George Barnes was a mail carrier. The greater part of his fourty year career was spent taking the neighborhood of West Sagamore by foot. He was offered better routes over the years, ones with less hiking and houses that were easier on the eyes. As the years took their toll on George’s knees, he was encouraged to take another route. After all, he’d certainly earned it with his years of loyal service.
Places like West Sagamore were meant for fresh faced carriers, with untried limbs and naive vigor. But with each passing season, George had become attached to the streets of West Sagamore. Crossing Jenson Lane to deliver to the apartments on Park Ave, to circle back down to Perimeter Rd had become second nature to him. He didn’t even mind the deafening sounds of the planes taking off nearby. It only happened a few times a day, and it was always while he was talking to a resident. He took that as a sign to wrap up his conversation and keep it moving.
The residents hated the noises. They told him often. But the prices of real estate and rentals in the area were too good to pass up, which is why many of them stayed. George appreciated the noises, although he never told them so. For him, the sounds meant freedom. He was a veteran after all, and the jets taking off were a reminder that his brothers were in the sky. He knew what those sounds stood for, and they were worth a few moments of interrupted conversation.
George packed a lunch most days, which he enjoyed in a thirty minute increment parked in a vacant lot that once belonged to a church. The church hadn’t opened its doors since he’d been around. He would occasionally get a piece of mail for them, an ad, or someone attempting to buy the property. For many years he placed them into the rusted mailbox, until it became evident that they would disintegrate there if he continued. Since then, the cross on the top of the building had aged too. The white paint had faded, leaving it brown on the edges. He always wondered what happened to the church, or why no one had taken over the property. Perhaps they couldn’t handle the jet noise.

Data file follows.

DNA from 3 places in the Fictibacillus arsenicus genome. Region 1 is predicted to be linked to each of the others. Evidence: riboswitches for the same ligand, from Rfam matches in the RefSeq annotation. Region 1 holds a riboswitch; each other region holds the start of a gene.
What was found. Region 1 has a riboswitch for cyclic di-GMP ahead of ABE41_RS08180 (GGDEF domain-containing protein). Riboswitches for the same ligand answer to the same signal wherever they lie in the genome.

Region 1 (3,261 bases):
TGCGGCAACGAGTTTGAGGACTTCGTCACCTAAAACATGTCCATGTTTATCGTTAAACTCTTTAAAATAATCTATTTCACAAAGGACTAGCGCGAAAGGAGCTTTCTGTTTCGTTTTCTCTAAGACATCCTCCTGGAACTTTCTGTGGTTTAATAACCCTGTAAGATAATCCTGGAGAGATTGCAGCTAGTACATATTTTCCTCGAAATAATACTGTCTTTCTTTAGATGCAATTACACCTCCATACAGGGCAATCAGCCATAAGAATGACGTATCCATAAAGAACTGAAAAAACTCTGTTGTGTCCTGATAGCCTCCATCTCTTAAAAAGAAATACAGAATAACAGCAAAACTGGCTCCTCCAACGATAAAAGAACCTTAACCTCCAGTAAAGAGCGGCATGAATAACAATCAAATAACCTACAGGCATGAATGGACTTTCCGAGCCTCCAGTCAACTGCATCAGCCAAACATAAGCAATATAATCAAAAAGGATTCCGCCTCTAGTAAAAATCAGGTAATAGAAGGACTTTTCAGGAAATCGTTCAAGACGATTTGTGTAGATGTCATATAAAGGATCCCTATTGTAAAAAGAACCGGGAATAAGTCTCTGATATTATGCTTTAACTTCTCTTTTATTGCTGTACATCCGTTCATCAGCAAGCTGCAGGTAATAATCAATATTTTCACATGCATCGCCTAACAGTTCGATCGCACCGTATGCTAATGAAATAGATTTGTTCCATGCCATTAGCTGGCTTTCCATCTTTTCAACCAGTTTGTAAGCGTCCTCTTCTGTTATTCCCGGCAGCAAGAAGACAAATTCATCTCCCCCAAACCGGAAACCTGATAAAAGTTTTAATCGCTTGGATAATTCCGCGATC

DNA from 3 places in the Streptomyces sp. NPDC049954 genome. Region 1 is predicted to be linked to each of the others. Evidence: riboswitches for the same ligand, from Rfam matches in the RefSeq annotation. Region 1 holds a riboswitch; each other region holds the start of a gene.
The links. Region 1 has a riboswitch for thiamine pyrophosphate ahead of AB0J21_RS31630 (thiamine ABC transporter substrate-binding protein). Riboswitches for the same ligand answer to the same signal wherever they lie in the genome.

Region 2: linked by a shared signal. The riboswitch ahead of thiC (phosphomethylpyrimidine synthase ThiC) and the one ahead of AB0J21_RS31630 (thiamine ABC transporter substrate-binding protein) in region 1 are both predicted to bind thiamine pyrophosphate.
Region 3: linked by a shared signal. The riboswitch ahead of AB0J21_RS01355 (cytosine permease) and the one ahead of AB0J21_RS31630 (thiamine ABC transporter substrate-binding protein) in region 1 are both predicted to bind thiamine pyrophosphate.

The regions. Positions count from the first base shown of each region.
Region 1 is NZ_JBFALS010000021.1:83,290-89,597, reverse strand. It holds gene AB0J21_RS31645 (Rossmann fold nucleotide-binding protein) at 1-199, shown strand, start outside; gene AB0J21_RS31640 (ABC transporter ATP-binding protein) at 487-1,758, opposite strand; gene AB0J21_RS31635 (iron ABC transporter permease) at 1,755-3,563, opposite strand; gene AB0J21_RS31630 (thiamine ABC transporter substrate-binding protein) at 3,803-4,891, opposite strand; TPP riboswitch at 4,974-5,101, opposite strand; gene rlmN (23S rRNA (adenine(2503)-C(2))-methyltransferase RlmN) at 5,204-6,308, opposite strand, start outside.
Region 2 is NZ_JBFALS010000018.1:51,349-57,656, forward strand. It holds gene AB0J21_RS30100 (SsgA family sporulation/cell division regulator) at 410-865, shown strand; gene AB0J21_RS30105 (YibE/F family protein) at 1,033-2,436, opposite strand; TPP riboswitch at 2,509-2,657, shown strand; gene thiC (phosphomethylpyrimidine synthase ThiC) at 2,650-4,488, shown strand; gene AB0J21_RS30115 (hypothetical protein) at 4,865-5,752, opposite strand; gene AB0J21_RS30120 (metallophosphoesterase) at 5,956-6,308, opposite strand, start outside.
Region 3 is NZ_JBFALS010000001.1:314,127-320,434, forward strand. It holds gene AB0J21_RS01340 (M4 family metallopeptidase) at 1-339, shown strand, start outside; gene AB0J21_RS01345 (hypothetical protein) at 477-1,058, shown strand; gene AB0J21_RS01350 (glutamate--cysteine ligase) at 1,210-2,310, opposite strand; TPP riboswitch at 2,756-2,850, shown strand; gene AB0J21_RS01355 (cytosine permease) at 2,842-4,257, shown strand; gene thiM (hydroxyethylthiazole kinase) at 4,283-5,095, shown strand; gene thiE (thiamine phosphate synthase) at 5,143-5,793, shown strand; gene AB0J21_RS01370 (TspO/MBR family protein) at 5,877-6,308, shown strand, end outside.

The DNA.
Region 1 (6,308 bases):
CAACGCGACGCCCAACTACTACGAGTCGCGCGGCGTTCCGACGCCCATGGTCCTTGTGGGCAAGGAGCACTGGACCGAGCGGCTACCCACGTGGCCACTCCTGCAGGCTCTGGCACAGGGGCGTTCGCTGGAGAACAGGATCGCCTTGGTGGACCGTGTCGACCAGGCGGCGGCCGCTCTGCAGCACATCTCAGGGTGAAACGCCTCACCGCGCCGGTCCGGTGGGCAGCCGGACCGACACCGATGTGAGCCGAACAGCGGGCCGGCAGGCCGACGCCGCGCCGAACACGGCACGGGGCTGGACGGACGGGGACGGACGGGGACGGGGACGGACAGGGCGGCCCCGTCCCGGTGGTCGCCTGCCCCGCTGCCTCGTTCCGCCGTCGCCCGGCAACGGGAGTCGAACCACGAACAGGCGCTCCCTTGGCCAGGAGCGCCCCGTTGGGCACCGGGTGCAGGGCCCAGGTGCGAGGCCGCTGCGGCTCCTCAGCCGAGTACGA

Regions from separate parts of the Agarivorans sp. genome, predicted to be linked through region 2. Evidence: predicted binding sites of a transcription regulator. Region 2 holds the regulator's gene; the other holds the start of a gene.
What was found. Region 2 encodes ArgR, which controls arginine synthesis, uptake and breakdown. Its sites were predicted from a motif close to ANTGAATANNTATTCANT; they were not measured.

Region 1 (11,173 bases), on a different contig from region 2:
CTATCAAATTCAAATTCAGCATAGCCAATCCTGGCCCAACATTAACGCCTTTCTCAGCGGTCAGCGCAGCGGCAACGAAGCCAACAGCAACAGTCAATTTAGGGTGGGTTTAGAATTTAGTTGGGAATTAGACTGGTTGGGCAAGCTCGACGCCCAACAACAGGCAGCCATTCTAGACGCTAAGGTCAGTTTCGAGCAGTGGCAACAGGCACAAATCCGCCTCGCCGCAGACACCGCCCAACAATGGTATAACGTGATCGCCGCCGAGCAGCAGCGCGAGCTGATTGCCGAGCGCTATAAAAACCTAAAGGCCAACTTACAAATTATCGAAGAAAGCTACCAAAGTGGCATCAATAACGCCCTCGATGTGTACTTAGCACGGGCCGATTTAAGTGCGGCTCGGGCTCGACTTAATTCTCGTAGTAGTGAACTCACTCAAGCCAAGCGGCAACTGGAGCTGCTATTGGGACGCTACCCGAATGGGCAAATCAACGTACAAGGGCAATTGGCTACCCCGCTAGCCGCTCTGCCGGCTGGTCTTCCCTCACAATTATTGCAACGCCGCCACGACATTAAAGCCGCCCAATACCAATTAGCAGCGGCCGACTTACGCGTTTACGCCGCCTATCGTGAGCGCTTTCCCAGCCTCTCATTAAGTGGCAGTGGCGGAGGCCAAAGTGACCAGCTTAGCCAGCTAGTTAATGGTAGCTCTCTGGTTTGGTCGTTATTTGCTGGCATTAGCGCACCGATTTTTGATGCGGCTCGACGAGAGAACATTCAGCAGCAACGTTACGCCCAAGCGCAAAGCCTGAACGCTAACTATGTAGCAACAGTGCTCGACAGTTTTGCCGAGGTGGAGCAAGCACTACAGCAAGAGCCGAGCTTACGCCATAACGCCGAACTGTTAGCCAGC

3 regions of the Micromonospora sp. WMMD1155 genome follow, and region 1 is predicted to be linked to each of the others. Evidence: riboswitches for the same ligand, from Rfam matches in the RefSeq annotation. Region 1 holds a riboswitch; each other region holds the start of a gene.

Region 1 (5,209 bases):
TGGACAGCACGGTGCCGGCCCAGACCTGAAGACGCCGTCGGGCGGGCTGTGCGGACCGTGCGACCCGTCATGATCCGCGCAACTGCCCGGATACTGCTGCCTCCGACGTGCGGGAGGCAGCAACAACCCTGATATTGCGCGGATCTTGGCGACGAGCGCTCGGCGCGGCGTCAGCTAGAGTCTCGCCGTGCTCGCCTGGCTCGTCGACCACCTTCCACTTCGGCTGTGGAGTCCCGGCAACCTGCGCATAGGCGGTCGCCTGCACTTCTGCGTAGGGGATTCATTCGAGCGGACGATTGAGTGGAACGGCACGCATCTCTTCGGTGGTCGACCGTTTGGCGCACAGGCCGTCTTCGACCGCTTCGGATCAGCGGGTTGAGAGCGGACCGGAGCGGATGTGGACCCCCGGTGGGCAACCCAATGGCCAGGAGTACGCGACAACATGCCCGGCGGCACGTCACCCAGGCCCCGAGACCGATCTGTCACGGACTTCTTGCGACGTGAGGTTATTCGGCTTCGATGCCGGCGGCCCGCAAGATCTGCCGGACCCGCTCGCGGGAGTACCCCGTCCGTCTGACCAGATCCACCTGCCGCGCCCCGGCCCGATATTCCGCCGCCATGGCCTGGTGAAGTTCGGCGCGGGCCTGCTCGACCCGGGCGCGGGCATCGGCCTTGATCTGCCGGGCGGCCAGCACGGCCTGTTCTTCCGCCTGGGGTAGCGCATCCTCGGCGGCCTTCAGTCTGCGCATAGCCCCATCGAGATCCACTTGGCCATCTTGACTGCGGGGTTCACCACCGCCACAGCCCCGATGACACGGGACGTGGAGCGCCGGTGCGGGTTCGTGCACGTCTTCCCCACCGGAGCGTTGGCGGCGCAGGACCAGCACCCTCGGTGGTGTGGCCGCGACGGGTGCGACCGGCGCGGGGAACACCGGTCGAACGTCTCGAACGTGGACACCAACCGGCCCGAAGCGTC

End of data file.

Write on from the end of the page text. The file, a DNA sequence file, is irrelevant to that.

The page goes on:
While George had an attachment to the routine and the neighborhood, his devotion also extended to the residents. His coworkers at the station called him Barnes, a custom stemmed from being surrounded by former vets, but the residents on his route knew him on a first name basis.
Peggy Waters, a woman frail from years of cigarette abuse, would greet him from her porch every morning when he made his rounds. She only ever said two words to him, “Hey George!” with a cigarette flapping from her lip. This was more than he could expect from her. There was a point in time where she only acknowledged him to holler. The same message every time: stop stomping through her grass. George made it a point to stay on the pavement when he made it to her house. Her shrill voice carrying over the lawn was enough to make sure he never forgot again. Her gratitude was evident in her change of greeting.
George respected Peggy, despite her hardened demeanor. He knew she’d suffered a difficult life. George carried the mail when her husband was still alive. George also carried the mail when she started receiving placards for lawyers. Specifically, ones that handled car accidents. Specifically, ones that handled lawsuits involving death. George carried the mail when she’d jammed a stack of it back into the box, the word deceased scrawled across the top. She’d underlined it three times and circled it too, as if to say, please don’t ever deliver mail with this name on it here again. George obeyed her request then too. This was many years before Peggy started showing concern about her grass. She started smoking after the loss of her husband, and she would spend hours on her porch, puffing her life into a pack at a time.